Last Updated on October 9, 2020 by Nancie
Here in Maryland, the temperature has been jumping around: winter, spring and summer taking turns all in a week or two. But today I took the plunge and put away my birdbath heaters and put up one of my hummingbird feeders. If you are ready to feed hummers, here are some hummingbird feeder tips to get you started.
When to Put Up a Hummingbird Feeder
How do you know when to put up your feeder? You can wait for the first hummingbird to arrive in your yard and then put it up, but they are tiny birds and easy to miss. So how do you decide? There are several easy ways:
- Put your feeder up the same time you saw your first hummingbird last year or maybe just a little before.
- Or check with bird watching friends in your area to ask when they put their feeder up.
- Or check eBird listings to see if they’ve been sighted near you.
- Or check the Journey North website to see this year’s migration.
I use three hummingbird feeders in my Maryland yard but each April I start by hanging just one. I typically see the first hummingbird in my yard in late April. Once I see the first Ruby-Throated Hummingbird, I hang the other two.
Update: 4/23/19 First hummingbird of the year visited the first feeder I put up. So now it is time to put up the second one.
Choose a Hummingbird Feeder
Want to purchase a hummingbird feeder? Look for a feeder that is well made. You’ll need to refill it often, so it should be easy to clean and fill. The two types I use in my yard are Aspects Hummzinger Feeders and a Perky Pets Mason Jar Feeder. For more on these feeders, see my Hummingbird Feeder Reviews post.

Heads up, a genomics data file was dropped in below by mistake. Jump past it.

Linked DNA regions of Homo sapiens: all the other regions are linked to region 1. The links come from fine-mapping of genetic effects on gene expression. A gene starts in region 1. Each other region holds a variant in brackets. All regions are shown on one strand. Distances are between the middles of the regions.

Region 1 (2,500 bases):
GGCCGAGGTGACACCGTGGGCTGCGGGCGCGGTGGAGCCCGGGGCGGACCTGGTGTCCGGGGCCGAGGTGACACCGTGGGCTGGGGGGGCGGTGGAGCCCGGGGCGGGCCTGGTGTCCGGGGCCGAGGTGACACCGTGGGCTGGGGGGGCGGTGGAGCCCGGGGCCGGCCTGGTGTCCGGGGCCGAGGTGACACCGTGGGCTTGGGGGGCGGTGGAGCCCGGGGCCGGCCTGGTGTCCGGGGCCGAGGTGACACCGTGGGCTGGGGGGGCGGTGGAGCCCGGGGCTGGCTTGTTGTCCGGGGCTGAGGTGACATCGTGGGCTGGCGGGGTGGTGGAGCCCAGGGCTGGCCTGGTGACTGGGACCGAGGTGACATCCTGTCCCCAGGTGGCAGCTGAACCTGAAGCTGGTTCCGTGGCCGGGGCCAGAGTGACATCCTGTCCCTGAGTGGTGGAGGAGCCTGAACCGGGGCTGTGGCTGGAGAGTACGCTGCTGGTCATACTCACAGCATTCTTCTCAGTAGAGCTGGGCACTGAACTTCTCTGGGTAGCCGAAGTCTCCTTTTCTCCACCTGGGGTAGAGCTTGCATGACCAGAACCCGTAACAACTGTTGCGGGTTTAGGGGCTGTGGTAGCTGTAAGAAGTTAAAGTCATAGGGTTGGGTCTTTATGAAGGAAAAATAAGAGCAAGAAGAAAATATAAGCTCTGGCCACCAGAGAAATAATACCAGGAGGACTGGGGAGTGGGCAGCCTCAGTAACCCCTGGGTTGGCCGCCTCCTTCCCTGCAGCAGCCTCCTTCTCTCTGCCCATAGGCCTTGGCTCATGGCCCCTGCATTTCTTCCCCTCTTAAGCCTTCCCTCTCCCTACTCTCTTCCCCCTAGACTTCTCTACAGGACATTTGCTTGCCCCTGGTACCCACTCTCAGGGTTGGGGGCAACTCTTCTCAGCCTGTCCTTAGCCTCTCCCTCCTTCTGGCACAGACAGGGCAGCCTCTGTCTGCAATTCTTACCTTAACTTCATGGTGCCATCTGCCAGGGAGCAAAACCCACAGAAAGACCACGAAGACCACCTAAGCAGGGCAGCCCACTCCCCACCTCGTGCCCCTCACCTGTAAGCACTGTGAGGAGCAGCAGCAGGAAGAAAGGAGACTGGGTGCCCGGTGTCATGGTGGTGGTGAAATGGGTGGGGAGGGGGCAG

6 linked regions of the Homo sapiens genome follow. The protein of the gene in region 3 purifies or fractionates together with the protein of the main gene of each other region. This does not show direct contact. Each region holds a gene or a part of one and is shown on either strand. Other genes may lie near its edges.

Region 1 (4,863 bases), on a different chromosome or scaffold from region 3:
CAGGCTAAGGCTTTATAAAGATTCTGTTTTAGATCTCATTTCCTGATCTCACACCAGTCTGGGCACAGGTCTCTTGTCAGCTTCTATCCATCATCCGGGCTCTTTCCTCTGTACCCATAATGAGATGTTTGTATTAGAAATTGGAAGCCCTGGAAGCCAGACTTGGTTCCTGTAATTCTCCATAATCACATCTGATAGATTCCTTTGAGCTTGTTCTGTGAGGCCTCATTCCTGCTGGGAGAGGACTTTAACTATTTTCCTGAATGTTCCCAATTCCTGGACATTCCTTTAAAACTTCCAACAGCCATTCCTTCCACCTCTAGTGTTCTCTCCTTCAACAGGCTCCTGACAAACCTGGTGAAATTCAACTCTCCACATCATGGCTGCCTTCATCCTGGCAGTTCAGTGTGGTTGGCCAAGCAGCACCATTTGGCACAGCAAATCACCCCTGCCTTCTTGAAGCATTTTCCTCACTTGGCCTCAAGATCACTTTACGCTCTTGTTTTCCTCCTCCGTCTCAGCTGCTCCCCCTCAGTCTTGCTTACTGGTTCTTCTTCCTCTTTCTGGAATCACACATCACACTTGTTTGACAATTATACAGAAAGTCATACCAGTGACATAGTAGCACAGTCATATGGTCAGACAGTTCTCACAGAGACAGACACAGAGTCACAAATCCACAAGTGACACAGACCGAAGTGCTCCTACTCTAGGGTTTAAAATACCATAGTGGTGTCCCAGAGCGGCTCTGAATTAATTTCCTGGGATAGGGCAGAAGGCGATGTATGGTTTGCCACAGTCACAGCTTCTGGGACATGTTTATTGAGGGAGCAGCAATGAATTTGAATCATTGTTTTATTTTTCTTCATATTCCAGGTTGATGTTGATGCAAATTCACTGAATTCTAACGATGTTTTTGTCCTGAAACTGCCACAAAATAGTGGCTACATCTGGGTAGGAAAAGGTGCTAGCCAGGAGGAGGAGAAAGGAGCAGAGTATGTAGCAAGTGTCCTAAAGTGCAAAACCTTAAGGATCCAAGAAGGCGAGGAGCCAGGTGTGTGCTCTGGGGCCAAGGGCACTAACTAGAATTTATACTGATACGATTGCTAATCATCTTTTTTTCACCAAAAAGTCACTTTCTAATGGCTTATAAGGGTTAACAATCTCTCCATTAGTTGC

Cleaning Hummingbird Feeders
Hummingbird feeders need to be cleaned and refilled very regularly. My reviews and care post includes how to clean hummingbird feeders. (Don’t worry. If you pick the right feeder, it is quick and easy!)
How to Make Hummingbird Nectar
You can buy hummingbird nectar, but if you can stir sugar into water, you can very easily make your own. I show you how in my Make Hummingbird Nectar post.
What if Hummingbirds Don’t Come to My Feeders?
Particular birds arriving in a particular yard can vary a bit. So you may not see hummers right away, even if other people may have seen them in your area. It may take a couple of weeks.
Pay attention to the feeder! These little guys move so fast that you can miss them and not realize they are there at first!
While you are waiting, you might be tempted to just let the hummingbird nectar sit. But the feeder needs to be cleaned and refilled periodically even if hummingbirds haven’t visited yet. You don’t want a hummingbird’s first experience with your feeder to be moldy, fermented nectar!
Hummingbirds don’t just drink sugar water of course. They eat insects and they also love flowers, their natural source of nectar. So some bright flowers nearby (red or orange if possible and neonicotinoid free of course) may draw a hummer in to your yard where it can discover your feeder.
Learn More About Hummingbirds
I hope you’ve found these hummingbird feeder tips helpful. To learn more about hummingbirds, check out these sites:
In my area, seeing anything other than Ruby-Throated Hummingbirds is rare. To learn more about them, check out All About Birds’ Ruby-Throated Hummingbird page. They have pages for other hummingbirds found in the US too! They also have an article with feeding tips: All About Birds Feeding Hummingbirds.
Hummingbirds.net: Lanny Chambers’ personal website about all things hummingbird.
Smithsonian National Zoo: Page with interesting facts about hummingbirds.
Enjoy your hummers! Happy Spring!
More Posts About Feeding Hummingbirds
Learn More About Maryland Birds
See my post on Maryland Backyard Birds.
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